German Cancer Research Center (DKFZ)
The German Cancer Research Center (DKFZ) is the largest biomedical research institution in Germany with more than 3,000 employees. More than 1,000 scientists at the DKFZ are investigating how cancer develops, identifying cancer risk factors and looking for new strategies to prevent the development of cancer. They are developing new methods with which tumors can be diagnosed more precisely and cancer patients can be treated more successfully. The staff of the Cancer Information Service (KID) educate patients, relatives and interested citizens about the widespread disease of cancer. In cooperation with the University Hospital in Heidelberg, the DKFZ has established the National Center for Tumor Diseases (NCT) in Heidelberg, where promising findings from cancer research are transferred to the clinic. In the German Cancer Consortium Dresden (DKTK), one of the six German Centers for Health Research, the DKFZ maintains translational centers at seven university partner locations. The combination of excellent university medicine with the top-class research of a Helmholtz Centre is an important contribution to improving the chances of helping cancer patients. The DKFZ is 90 percent financed by the Federal Ministry of Education and Research and 10 percent by the state of Baden- Württemberg. It is a member of the Helmholtz Association of German Research Centers.
Carl Gustav Carus University Hospital Dresden
The Carl Gustav Carus University Hospital Dresden offer medical care at the highest level. As a hospital providing this level of care, it covers the entire spectrum of modern medicine. The University Hospital unites 20 clinics and polyclinics, four institutes and ten interdisciplinary centers that work closely with the clinical and theoretical institutes of the Medical Faculty.
With 1,295 beds and 160 places for the day-care treatment of patients, the University Hospitals Dresden is the largest hospital in the city and, at the same time, the only hospital providing maximum care in Easters Saxony. Around 860 doctors cover the entire spectrum of modern medicine. 1,860 nurses take care of the patients’ wellbeing. Important treatment focuses of the University Hospital include the care of patients suffering from cancer, metabolic and neurodegenerative diseases.
Germany’s largest hospital comparison by the news magazine “Focus” certifies that the Carl Gustav Carus University Hospital Dresden has an excellent quality of treatment. University Medicine Dresden therefore occupies second place in the nationwide ranking.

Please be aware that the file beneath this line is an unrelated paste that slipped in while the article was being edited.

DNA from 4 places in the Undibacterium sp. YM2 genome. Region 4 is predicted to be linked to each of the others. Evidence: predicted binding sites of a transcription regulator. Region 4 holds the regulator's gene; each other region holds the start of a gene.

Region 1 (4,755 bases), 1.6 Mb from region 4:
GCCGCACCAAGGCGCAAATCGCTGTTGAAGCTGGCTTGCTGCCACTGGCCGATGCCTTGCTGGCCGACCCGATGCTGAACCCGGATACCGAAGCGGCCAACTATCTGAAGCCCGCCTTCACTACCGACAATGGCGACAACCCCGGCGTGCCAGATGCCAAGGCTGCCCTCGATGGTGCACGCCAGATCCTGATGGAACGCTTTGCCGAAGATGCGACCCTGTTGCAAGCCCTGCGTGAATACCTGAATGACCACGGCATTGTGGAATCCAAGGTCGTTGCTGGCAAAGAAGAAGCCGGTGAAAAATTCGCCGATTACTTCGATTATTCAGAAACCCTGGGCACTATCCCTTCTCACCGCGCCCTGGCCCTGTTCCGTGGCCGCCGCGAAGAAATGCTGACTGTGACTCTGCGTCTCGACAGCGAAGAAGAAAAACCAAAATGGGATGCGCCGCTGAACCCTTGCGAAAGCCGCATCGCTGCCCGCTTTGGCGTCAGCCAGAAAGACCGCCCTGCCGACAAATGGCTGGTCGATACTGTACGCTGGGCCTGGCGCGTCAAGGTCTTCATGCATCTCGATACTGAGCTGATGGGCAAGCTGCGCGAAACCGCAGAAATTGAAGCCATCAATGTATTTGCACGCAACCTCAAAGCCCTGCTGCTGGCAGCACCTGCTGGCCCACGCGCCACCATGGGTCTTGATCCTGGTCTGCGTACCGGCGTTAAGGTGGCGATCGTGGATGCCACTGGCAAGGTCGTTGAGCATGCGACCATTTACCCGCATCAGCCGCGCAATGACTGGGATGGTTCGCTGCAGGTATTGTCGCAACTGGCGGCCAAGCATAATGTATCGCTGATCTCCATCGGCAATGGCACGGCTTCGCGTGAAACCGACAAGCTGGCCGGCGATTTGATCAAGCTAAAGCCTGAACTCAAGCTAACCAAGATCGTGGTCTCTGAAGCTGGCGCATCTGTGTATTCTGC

Carl Gustav Carus Medical Faculty at Technische Universität Dresden
University Medicine Dresden, consisting of the Carl Gustav Carus Faculty of Medicine and the eponymous University Hospital, specialises in research in the areas of oncology, metabolic as well as neurological and psychiatric illnesses. In these areas, the topics of degeneration and regeneration, imaging and technology development, immunology and inflammation, as well as prevention and healthcare research, are of particular interest. International exchange is a prerequisite for top-level research – University Medicine Dresden manifests this idea with employees hailing from 73 nations and numerous cooperations with researchers and teams from all over the world.
Helmholtz-Zentrum Dresden-Rossendorf (HZDR)
The Helmholtz-Zentrum Dresden-Rossendorf (HZDR) conducts research in the fields of energy, health and matter. Central to this research are the following questions:
-how can energy and resources be used efficiently, safely and sustainably?
-how can cancer diseases be better visualised, characterised and effectively treated?
-How do matter and materials behave under the influence of high fields and in the smallest dimensions?
To answer these scientific questions, the HZDR operates large infrastructures, which are also used by external institutions: Ion Beam Centre, High Magnetic Field Laboratory Dresden and ELBE Centre for High-Power Radiation Sources.
The HZDR is a member of the Helmholtz Association, has five locations (Dresden, Freiberg, Grenoble, Leipzig, Schenefeld near Hamburg) and employs almost 1,200 people – around 500 researchers including 170 PhD students.